Re: sequential disk read speed
Date: Sun, 24 Aug 2008 19:29:33 -0700 (PDT)
On Aug 24, 1:26 am, Darren <anon5..._at_yahoo.com> wrote:
> On Aug 21, 12:08 am, David BL <davi..._at_iinet.net.au> wrote:
> > On Aug 21, 8:36 am, Darren <anon5..._at_yahoo.com> wrote:
> > > I am learning about database systems, and I am reading a book called
> > > "Physical Database Design".
> > > It gets to a bit about a large sequential access (e.g. for a full
> > > table scan), and does the following:
> > > It says "Since most disk systems use prefetch buffers to speed up
> > > table scans, we
> > > assume a 64 KB prefetch block"
> > > So to calculate the time for a full table scan, it multiples the
> > > number of 64KB blocks by the time it takes to seek and read (2.02ms).
> > > In other words, it is seeking each 64KB block.
> > > Why can a disk only read 64KB at a time? Is this a valid assumption?
> > > Is this a disk limitation or a file system limitation?
> > A high end modern HD with 4ms average seek will on average take about
> > 7ms to access and an additional 0.5ms to read a randomly located 64k
> > buffer. This mismatch shows that 64k blocks are too small for
> > optimal read performance. 512k or 1Mb blocks would be more suitable
> But what dictates the block size? Is this defined by the physical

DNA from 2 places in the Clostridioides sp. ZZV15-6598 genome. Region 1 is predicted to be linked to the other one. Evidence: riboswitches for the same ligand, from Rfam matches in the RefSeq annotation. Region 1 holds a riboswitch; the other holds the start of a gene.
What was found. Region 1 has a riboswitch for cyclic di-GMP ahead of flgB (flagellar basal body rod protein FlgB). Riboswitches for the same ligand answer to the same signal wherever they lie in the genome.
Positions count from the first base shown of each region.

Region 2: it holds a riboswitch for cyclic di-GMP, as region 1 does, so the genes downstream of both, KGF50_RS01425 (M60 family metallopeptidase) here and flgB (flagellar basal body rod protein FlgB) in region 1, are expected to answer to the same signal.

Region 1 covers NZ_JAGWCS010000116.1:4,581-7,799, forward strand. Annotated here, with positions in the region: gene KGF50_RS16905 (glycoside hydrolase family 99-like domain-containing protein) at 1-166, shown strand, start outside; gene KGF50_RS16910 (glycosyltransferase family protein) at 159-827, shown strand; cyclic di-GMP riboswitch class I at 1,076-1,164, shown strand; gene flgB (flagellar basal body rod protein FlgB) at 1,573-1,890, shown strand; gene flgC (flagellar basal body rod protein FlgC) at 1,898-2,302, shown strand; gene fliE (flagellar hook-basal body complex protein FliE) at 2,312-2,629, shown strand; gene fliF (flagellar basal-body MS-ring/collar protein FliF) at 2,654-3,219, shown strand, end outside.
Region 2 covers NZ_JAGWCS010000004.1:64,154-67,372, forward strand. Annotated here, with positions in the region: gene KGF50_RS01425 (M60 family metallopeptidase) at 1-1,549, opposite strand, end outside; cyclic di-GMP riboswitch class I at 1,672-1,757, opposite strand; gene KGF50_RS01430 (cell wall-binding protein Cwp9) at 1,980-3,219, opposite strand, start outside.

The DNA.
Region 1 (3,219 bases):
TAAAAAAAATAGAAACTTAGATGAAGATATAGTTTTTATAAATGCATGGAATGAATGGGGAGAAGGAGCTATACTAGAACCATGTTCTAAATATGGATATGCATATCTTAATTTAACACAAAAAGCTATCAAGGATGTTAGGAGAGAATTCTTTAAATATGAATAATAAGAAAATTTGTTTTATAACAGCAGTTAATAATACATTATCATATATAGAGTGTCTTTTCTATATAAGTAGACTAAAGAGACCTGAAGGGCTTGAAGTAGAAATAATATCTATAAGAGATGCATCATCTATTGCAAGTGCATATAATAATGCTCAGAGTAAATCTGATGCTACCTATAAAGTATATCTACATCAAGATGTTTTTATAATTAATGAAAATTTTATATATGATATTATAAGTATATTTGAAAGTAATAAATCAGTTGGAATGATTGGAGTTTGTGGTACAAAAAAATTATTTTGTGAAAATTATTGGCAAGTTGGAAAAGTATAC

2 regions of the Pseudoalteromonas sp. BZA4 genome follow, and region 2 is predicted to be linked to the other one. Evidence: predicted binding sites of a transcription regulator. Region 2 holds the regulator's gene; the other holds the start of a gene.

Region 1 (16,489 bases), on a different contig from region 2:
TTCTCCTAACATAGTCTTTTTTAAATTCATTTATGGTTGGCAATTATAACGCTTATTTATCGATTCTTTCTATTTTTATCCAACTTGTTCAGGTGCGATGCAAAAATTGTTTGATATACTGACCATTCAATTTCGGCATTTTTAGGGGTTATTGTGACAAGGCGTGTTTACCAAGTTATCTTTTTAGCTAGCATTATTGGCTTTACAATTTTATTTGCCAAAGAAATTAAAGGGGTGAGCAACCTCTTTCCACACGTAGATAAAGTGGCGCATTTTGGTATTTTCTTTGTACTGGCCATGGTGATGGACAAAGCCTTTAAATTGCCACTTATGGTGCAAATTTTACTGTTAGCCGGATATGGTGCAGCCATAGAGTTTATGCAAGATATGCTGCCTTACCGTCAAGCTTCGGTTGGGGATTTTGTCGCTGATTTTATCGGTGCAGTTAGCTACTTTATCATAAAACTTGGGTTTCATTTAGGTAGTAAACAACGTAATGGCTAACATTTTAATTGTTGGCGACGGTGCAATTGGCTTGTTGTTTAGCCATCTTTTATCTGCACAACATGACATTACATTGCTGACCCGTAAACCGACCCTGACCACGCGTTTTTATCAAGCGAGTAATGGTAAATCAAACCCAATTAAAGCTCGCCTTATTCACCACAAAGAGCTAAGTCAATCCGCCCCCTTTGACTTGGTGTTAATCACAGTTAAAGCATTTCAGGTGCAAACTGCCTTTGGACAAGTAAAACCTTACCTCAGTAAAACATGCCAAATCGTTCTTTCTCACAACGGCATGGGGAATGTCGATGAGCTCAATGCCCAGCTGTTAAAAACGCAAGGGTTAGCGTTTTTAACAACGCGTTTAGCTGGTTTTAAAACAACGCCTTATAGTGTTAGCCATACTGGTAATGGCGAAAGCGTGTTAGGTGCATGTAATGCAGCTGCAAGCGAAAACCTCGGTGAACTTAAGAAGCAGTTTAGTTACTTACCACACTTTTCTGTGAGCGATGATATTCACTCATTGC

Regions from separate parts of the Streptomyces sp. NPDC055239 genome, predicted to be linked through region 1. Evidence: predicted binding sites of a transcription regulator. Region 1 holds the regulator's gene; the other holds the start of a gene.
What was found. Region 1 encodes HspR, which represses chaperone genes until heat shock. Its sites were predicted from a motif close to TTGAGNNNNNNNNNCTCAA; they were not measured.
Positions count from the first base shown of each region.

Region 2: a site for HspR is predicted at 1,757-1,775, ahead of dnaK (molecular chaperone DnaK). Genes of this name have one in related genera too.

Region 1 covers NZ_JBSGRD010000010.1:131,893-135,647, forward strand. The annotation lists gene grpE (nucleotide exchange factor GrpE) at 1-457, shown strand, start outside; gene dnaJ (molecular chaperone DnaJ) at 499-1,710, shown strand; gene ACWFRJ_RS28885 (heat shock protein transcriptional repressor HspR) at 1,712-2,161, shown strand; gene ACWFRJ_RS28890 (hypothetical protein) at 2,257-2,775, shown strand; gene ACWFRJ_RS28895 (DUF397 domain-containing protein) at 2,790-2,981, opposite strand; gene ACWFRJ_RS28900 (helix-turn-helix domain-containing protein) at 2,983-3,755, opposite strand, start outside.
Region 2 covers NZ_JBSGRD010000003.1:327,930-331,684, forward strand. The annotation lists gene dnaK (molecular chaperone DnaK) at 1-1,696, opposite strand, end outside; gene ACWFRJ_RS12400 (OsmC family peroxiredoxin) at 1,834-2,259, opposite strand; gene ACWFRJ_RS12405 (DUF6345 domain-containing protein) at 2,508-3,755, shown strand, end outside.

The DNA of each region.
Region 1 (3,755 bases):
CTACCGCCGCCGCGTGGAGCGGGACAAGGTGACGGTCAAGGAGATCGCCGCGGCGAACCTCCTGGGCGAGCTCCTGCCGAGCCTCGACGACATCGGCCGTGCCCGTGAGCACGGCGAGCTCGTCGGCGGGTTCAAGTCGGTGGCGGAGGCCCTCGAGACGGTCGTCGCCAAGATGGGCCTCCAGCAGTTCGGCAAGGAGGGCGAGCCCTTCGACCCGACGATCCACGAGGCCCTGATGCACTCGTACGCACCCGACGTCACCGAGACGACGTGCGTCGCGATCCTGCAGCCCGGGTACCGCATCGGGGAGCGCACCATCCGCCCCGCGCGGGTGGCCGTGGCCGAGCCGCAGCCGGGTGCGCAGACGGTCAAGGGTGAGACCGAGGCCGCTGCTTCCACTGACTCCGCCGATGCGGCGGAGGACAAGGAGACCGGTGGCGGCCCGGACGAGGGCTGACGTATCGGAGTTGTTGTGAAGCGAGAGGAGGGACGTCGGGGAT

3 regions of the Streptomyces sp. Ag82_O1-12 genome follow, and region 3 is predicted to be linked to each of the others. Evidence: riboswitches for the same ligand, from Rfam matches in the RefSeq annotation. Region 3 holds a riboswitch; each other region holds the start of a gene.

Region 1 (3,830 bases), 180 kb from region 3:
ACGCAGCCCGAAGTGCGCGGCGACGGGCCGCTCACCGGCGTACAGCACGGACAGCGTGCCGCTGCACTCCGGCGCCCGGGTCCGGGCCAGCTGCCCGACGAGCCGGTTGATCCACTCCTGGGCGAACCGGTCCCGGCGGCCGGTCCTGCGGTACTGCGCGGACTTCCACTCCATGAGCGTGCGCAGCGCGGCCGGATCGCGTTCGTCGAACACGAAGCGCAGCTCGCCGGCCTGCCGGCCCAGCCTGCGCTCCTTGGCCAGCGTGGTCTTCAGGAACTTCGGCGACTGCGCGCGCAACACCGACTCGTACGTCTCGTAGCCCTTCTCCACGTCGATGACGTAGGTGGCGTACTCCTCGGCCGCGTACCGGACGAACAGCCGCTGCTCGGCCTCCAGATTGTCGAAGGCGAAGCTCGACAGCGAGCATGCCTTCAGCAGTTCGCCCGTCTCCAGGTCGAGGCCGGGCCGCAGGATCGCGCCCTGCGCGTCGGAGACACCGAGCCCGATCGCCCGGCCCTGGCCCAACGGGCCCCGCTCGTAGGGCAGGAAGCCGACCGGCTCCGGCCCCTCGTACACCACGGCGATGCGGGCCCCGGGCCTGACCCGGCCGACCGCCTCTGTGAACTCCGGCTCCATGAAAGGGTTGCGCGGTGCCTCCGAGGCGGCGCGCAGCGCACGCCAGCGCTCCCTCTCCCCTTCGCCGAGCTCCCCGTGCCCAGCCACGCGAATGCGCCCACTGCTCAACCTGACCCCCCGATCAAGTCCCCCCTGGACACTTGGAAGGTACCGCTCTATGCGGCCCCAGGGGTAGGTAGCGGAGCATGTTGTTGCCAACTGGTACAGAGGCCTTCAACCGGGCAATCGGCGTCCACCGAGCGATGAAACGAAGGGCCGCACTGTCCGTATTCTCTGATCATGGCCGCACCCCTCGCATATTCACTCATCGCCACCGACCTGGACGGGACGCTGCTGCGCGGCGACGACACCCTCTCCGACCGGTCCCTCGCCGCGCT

> disk, the file system, or the database code?
As far as a physical disk is concerned the term “block” was commonly used to refer to the intersection of a sector and a track, but now days “sector” tends to be used instead. It is the smallest unit of reading/writing and is often 512 bytes. Some disks use 1024 byte sectors.
A file system provides buffering, and that allows an application to seek within a file and read/write a single byte. However behind the scenes an entire sector must be read/written to disk.
Typically a DBMS will read/write the disk without file buffering provided by the OS. For example on Win32, the function CreateFile can take the parameter FILE_FLAG_NO_BUFFERING. This forces the DBMS to work at the granularity of sectors – and it’s fairly low level. Eg there is a requirement that memory buffers be aligned on 512 byte boundaries to comply with the DMA constraints.
To avoid excessive seeking the DBMS will tend to organise the store into much courser units that are typically called “blocks”. The block size is up to the DBMS, but in practise will always be a multiple of a sector. In some cases it may relate back to track or cylinder boundaries, but that constraint is not imposed by the disk controller (which will happily allow for random access to any sector). Received on Sun Aug 24 2008 - 21:29:33 CDT